The Women of Philosophy

“[I]f we revert to history, we shall find that the women who have distinguished themselves have neither been the most beautiful nor the most gentle of their sex.”  Mary Wollstonecraft, A Vindication of the Rights of Woman Progress on the “Philosophy Narratives” has been remarkable, covering the span of two ages.  Our opening act was theContinue reading “The Women of Philosophy”

The Philosopher of Paradoxes

“The goal of life is living in agreement with Nature.”  Zeno Zeno of Elea is renowned for his paradoxes. Indeed, they continue to challenge, confound, inspire and amuse even until this day. We can thank Plato for what little we know of Zeno’s life.  Plato wrote in his Parmenides dialogue of a meeting in AthensContinue reading “The Philosopher of Paradoxes”

The Philosopher & The Goddess

“It is all one to me where I begin; for I shall come back again there.”  Parmenides, On The Order   Parmenides of Elea, a poet-philosopher, willingly challenged Heraclitus on his premise of continual change. Parmenides’ poem “On Nature,” which has come to us in the form of fragments, presents one of the first examples of aContinue reading “The Philosopher & The Goddess”

The Philosopher I Love to Quote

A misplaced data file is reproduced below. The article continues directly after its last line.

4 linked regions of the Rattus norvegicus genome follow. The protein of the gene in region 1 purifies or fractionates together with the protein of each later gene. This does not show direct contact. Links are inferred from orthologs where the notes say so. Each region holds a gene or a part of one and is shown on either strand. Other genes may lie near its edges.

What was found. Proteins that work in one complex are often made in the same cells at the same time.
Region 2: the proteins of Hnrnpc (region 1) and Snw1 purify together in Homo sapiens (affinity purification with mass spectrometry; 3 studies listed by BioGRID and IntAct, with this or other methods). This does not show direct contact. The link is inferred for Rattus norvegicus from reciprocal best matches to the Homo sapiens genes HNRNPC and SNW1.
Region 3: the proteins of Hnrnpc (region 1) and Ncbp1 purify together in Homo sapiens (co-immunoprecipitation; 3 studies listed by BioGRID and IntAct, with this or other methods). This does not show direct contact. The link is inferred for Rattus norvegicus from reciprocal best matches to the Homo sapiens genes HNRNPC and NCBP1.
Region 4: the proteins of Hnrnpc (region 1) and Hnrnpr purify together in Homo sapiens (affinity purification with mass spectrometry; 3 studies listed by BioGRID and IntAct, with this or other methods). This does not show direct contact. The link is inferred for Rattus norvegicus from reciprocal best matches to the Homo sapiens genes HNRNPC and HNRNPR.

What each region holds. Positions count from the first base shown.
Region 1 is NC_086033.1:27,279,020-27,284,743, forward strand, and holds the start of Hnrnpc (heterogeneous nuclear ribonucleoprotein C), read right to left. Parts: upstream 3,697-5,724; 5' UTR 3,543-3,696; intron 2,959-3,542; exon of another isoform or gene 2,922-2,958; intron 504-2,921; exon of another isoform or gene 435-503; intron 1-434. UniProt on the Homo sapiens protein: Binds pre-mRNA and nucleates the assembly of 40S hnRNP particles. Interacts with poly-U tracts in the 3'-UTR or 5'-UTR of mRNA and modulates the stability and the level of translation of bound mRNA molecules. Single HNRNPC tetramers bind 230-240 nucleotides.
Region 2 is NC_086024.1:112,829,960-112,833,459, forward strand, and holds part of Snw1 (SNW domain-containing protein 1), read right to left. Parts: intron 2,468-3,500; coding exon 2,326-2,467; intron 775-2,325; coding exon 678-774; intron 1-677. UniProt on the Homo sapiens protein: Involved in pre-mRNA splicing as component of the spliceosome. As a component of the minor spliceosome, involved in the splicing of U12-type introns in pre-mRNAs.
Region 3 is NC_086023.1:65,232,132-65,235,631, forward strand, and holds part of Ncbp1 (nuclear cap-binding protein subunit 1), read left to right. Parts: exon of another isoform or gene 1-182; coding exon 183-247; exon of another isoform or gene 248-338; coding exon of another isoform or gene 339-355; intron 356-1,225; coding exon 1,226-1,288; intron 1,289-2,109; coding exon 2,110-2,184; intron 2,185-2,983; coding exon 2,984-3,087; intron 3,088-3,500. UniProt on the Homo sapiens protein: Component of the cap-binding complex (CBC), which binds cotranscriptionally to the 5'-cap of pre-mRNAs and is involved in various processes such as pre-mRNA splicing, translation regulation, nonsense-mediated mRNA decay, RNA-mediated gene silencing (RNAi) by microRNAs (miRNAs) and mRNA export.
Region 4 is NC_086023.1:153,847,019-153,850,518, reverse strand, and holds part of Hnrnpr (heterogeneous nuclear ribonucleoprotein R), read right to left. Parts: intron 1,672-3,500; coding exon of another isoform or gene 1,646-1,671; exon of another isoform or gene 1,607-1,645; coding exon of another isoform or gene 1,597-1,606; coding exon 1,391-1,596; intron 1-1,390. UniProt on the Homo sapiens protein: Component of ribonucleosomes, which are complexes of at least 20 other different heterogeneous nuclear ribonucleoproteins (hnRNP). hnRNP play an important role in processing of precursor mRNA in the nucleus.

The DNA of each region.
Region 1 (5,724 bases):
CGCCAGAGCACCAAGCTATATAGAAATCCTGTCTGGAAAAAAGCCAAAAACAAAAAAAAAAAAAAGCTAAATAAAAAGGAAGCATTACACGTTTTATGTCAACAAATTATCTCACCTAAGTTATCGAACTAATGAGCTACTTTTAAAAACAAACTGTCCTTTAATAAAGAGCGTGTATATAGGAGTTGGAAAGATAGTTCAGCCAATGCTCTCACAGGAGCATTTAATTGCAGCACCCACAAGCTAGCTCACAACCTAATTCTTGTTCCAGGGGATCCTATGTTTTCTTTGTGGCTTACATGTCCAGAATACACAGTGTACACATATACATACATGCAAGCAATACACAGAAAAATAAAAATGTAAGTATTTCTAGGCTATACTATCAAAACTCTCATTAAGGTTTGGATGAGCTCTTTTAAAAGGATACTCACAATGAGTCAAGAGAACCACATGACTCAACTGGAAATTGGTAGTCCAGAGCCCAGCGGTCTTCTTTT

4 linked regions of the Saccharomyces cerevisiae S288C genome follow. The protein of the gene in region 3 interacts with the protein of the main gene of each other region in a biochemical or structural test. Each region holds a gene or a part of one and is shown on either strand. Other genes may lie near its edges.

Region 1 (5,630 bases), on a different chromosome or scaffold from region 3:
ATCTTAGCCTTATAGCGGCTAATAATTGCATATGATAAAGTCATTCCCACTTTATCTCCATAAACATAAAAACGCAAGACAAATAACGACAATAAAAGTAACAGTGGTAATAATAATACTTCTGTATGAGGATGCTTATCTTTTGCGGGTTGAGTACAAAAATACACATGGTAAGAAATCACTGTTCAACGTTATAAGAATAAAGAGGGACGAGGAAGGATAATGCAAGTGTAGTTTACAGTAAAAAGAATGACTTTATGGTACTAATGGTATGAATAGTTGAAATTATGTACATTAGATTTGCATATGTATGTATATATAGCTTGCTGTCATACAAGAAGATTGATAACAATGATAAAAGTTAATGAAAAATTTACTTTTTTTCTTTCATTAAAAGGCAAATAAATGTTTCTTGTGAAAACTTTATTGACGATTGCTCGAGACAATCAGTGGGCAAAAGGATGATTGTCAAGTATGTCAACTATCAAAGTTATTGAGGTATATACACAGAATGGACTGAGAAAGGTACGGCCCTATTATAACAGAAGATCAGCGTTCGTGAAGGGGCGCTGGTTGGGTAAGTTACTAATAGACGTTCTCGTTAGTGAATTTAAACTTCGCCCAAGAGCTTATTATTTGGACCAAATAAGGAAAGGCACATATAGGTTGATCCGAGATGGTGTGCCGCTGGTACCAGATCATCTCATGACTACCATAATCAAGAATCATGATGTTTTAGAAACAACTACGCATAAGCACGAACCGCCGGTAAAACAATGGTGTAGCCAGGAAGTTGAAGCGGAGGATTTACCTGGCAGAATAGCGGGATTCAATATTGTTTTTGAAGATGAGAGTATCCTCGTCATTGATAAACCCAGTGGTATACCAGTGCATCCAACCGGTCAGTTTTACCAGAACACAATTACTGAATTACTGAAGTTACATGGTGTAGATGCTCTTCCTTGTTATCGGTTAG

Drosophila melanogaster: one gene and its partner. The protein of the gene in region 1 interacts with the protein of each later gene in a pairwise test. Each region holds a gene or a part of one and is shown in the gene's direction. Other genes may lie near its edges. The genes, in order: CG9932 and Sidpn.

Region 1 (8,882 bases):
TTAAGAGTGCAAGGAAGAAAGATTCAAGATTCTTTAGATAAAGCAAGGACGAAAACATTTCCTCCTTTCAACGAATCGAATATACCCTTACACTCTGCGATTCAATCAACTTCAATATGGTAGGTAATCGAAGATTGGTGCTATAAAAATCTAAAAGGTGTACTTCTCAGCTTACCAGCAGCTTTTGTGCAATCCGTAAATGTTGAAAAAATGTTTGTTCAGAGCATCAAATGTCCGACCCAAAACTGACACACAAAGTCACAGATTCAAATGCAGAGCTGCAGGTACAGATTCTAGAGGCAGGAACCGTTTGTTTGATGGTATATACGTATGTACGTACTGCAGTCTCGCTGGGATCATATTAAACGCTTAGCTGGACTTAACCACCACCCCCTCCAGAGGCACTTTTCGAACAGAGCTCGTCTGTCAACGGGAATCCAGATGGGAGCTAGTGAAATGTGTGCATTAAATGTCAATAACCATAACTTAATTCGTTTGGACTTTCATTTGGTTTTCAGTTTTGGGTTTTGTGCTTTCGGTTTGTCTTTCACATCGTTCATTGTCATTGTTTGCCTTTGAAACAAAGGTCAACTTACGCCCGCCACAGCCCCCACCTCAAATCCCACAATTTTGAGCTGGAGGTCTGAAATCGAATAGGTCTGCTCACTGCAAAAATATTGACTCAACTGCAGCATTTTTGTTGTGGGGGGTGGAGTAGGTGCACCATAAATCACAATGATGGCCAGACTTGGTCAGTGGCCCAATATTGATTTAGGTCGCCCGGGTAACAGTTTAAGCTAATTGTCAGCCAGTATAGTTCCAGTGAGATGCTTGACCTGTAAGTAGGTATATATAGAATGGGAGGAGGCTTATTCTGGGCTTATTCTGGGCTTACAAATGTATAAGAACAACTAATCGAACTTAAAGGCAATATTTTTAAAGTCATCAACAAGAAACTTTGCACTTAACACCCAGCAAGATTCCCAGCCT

“No man ever steps in the same river twice, for it’s not the same river and he’s not the same man.”  Heraclitus I love to quote Heraclitus, because he seems so gentle and serene.  Think again! Heraclitus, who once said that “character is destiny,” believed that war and strife between opposites is the eternal conditionContinue reading “The Philosopher I Love to Quote”

If Horses Could Draw

“But if cattle and horses or lions had hands, or were able to draw with their hands and do their work that men can do, horses would draw the forms of the gods like horses, and cattle like cattle, and they would make their bodies such as they each had themselves.” Xenophanes of Colophon Xeonophanes,Continue reading “If Horses Could Draw”

The Philosopher Who Loved Numbers

Pythagorean Theorem — or Pythagoras’ theorem: in any right-angled triangle, the area of the square whose side is the hypotenuse (the side opposite the right angle) is equal to the sum of the areas of the squares whose sides are the two legs (the two sides that meet at a right angle). Wikipedia Pythagoras of Samos, the creator of oneContinue reading “The Philosopher Who Loved Numbers”